The European Union - Commission and Member States - is the largest provider of relief assistance to the Central African Republic, with support worth more than €76 million in 2013.

In June 2013, the EU dispatched an inter-service mission (EEAS, Commission) to the CAR to review the situation on the ground and EU’s options. As part of the recommended comprehensive set of urgent actions that could be taken by the EU to further support stabilisation and the fragile political process, the European Commission adopted mid-August a €10 million stabilization program in response to the post-coup crisis under the Instrument of Stability (IfS). The program has been designed to ensure complementarity with on-going projects funded under the 10th EDF (European Development Fund).

In line with the findings of the inter-service mission, a re-adjustment exercise has been launched by EU Commissioner for Development Andris Piebalgs, to better fit the existing EU development assistance to the new needs and an increase of €23 million for on-going projects has been decided (see development section below).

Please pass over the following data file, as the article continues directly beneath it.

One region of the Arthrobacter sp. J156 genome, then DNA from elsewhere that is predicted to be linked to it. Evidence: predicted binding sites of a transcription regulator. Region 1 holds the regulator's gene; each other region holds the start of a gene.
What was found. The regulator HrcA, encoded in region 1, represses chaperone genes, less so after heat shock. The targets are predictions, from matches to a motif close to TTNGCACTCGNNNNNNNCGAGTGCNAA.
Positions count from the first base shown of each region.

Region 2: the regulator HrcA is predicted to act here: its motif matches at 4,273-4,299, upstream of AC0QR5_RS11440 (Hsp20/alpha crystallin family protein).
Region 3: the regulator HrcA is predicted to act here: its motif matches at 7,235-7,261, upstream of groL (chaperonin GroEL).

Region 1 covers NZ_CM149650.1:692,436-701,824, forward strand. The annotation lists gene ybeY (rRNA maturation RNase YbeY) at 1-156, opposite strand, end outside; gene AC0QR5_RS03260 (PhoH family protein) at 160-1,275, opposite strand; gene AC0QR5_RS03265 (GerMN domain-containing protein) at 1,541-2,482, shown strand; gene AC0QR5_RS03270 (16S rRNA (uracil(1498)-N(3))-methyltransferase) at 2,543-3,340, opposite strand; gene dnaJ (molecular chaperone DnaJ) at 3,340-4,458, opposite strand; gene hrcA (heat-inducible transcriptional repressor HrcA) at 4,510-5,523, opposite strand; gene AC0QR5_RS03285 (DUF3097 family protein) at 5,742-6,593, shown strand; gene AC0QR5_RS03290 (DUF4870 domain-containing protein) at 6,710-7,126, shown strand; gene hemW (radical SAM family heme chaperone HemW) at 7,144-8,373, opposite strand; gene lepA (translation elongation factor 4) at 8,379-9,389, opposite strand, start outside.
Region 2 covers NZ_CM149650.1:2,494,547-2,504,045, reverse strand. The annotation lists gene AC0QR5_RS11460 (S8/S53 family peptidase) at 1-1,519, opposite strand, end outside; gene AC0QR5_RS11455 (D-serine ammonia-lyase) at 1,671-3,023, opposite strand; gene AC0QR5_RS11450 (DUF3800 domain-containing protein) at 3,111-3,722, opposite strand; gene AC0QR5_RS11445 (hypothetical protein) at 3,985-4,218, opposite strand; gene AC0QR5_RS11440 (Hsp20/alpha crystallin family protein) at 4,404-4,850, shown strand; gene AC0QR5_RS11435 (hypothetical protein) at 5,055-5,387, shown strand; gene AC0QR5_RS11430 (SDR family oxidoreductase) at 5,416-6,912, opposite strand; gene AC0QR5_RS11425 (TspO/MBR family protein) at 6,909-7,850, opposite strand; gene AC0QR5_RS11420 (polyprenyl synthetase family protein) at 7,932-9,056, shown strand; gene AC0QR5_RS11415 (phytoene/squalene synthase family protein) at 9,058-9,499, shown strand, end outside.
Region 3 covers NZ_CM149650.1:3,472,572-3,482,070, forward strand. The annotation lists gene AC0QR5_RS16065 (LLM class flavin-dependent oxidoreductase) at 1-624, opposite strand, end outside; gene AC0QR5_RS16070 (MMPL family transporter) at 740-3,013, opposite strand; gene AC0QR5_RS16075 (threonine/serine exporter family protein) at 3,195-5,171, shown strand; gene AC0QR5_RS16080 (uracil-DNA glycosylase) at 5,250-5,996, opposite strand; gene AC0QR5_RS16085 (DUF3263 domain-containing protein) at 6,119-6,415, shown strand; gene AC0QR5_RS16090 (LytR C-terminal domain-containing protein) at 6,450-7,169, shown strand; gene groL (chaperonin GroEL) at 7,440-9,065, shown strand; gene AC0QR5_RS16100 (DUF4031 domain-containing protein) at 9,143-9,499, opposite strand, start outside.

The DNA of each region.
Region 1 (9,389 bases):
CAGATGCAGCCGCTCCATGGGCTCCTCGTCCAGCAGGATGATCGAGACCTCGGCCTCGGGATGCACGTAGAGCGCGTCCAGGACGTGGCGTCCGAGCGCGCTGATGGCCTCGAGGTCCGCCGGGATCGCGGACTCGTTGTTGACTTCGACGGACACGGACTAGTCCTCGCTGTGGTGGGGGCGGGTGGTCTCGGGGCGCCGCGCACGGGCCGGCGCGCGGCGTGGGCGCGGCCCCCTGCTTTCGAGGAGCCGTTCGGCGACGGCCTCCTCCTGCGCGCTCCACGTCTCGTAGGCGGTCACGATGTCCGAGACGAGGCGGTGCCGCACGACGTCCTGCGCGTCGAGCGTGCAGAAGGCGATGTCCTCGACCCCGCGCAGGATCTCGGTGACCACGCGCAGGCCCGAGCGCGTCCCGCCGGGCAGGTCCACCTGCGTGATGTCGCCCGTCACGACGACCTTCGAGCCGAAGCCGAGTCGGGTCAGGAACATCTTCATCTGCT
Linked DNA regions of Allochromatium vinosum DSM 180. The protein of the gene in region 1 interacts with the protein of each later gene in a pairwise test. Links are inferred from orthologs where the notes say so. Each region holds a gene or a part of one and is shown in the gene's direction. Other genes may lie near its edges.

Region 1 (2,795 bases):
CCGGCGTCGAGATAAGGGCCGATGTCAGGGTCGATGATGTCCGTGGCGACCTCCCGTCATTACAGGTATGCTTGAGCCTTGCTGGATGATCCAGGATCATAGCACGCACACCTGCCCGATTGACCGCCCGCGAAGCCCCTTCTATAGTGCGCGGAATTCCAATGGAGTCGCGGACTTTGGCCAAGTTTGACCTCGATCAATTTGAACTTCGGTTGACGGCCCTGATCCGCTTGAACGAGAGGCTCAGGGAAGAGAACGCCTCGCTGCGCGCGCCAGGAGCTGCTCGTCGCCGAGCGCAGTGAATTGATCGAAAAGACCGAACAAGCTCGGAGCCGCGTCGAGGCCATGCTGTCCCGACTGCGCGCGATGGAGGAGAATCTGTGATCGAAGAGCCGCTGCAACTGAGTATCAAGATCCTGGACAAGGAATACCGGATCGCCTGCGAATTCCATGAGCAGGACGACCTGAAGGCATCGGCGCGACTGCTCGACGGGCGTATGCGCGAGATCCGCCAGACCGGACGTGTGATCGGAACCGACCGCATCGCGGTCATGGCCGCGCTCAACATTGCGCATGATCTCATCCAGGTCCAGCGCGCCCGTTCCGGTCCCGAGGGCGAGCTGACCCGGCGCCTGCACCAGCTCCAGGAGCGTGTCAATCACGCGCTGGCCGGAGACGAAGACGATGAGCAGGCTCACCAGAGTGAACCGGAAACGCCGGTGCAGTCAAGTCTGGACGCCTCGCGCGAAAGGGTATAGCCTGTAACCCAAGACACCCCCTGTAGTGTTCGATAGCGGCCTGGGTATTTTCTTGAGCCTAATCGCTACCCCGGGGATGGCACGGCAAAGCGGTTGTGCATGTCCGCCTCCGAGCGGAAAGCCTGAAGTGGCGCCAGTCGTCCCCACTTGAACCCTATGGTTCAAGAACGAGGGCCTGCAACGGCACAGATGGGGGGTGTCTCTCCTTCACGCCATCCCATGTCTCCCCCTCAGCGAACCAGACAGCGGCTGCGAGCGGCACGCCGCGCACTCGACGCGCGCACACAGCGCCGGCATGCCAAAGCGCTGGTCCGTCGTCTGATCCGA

The EU remains strongly committed to support the transition process in the CAR.

EU military operation EUFOR RCA

EUFOR RCA, which was established by the Council on 10 February 2014, is to provide temporary support in achieving a safe and secure environment in the Bangui area, with a view to handing over to African partners. The force will thereby contribute to international efforts to protect the populations most at risk, creating the conditions for providing humanitarian aid. The operation headquarters will be in Larissa, Greece, while the force headquarters and the troops will be located in Bangui, Central African Republic. The Council also appointed Major-General Philippe Pontiès from France as EU Operation Commander. Besides, it estimated the common costs of the operation at € 25.9 million for a period of up to nine months comprising a three months preparatory phase and a mandate of up to six months starting from the point of reaching full operational capability.

Preparations for the deployment are currently under way, following accelerated procedures. The launch of operations will require a separate legal act.

EU Humanitarian Aid